In my blog post last week, which outlined the features of Venture Capitalists and VC Funds, I wrote about how they work with businesses to fund them through their growth phases. Today I want to help shed some light on the actual process of gaining Venture Capitalist funds and determining whether your business is a viable candidate for them.
Let’s consider first whether your business is one that will deliver the kind of returns enticing enough for Venture Capitalists. As the business owner, you need to contemplate:
- Are you going to have the profit margin necessary to be giving someone else 28-35% of it?
- Once your business starts to grow, is it scalable; in other words, will your increasing revenues cost less to deliver?
- Is your industry one where it is common for buyouts to occur?
- Are you growing fast enough?
Last, but not least, are your business and its future growth defensible? If you can’t explain it and what you have, how is a Venture Capitalist or VC Fund going to believe it.
Whether you’re going to pursue a Series A or Series B level of funding is determined by where your company is in its growth and this whole journey. Series A is for those seeking their first round of funding; you’re ready to go and make your mark. It is a milestone-based investment. Whereas, Series B investing occurs after you’ve had your initial round of monies and the business is prime for moving to another level of expansion. At this point, the risk has perhaps diminished some.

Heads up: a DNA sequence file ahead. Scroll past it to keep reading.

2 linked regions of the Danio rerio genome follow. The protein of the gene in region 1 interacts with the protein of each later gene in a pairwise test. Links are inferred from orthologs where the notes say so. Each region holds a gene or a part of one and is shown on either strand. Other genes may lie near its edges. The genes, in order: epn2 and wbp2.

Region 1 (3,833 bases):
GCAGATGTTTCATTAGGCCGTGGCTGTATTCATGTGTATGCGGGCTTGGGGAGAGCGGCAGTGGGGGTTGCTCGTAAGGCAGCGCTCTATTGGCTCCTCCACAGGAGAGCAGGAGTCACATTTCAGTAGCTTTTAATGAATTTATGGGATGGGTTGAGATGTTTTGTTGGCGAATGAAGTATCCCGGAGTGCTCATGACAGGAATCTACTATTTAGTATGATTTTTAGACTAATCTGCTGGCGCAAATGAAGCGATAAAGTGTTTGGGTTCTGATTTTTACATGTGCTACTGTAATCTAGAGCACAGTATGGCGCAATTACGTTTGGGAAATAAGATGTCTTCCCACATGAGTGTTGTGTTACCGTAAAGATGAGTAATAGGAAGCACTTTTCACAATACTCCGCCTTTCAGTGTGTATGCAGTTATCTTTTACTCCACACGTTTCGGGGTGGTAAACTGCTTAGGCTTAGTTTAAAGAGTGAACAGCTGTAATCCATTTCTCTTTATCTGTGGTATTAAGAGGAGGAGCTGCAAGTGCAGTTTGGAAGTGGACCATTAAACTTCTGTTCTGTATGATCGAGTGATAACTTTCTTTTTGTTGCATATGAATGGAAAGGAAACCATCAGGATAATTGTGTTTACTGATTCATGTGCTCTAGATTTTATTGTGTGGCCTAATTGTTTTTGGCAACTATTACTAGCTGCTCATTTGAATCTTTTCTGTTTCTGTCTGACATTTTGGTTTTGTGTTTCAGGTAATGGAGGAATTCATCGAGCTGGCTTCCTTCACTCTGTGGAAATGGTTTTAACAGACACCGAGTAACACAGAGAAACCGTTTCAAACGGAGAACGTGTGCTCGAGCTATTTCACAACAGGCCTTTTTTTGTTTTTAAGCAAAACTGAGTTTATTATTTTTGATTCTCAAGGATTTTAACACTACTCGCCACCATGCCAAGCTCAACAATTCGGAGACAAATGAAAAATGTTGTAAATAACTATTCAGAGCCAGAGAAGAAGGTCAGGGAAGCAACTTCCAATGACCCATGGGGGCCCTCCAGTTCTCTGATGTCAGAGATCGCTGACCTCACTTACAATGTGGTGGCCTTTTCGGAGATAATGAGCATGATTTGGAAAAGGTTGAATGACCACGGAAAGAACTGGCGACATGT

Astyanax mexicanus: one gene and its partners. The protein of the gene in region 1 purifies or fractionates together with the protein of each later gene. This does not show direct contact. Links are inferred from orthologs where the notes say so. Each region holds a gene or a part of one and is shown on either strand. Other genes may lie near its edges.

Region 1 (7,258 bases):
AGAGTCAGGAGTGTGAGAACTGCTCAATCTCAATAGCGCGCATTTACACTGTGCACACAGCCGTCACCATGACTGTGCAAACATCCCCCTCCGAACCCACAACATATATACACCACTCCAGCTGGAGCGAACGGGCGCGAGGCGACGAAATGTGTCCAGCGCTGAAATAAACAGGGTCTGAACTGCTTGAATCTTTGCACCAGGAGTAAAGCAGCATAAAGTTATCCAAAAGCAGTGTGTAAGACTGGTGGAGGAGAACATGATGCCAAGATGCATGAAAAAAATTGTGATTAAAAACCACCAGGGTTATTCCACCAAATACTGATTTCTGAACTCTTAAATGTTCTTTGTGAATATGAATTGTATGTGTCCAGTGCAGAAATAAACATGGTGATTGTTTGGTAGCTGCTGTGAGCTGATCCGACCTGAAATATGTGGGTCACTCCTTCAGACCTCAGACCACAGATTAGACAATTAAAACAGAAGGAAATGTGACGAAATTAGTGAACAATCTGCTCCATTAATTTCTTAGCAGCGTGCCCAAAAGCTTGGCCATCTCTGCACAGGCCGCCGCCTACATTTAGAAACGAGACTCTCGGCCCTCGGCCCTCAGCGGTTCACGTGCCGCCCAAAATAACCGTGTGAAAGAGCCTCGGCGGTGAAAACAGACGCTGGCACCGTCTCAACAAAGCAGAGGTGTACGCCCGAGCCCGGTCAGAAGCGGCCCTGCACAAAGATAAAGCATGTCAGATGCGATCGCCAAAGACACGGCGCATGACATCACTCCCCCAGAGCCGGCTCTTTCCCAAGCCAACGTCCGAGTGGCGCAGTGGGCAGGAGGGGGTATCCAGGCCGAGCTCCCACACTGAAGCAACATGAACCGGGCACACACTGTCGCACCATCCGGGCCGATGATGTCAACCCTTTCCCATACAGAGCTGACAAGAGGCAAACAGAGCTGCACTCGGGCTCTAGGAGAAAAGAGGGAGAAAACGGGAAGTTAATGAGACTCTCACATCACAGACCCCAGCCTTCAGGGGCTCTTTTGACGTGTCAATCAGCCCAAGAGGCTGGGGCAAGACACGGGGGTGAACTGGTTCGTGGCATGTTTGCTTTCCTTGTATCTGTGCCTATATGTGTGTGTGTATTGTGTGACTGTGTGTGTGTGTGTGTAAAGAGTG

Now that we’ve given you food for thought in regards to having what it takes to attract Venture Capitalists, let’s review what comes next…the Funding Process. The process is a long, resource-intensive one that is not for the faint of heart. I’m going to break it down for you into five stages:
- Find the right VC
- Targeted Approach
- The Perfect Pitch
- Due Diligence
In my upcoming articles, I will dissect these stages into bite-size pieces so you can more appreciate what I mean when I tell you that the process is not an easy one, albeit in the end it can be an extremely beneficial one. In the meantime, take some time to ask yourself the questions at the beginning of this post, and try to determine if your company is poised for the kind of growth that could warrant Venture Capitalist funding.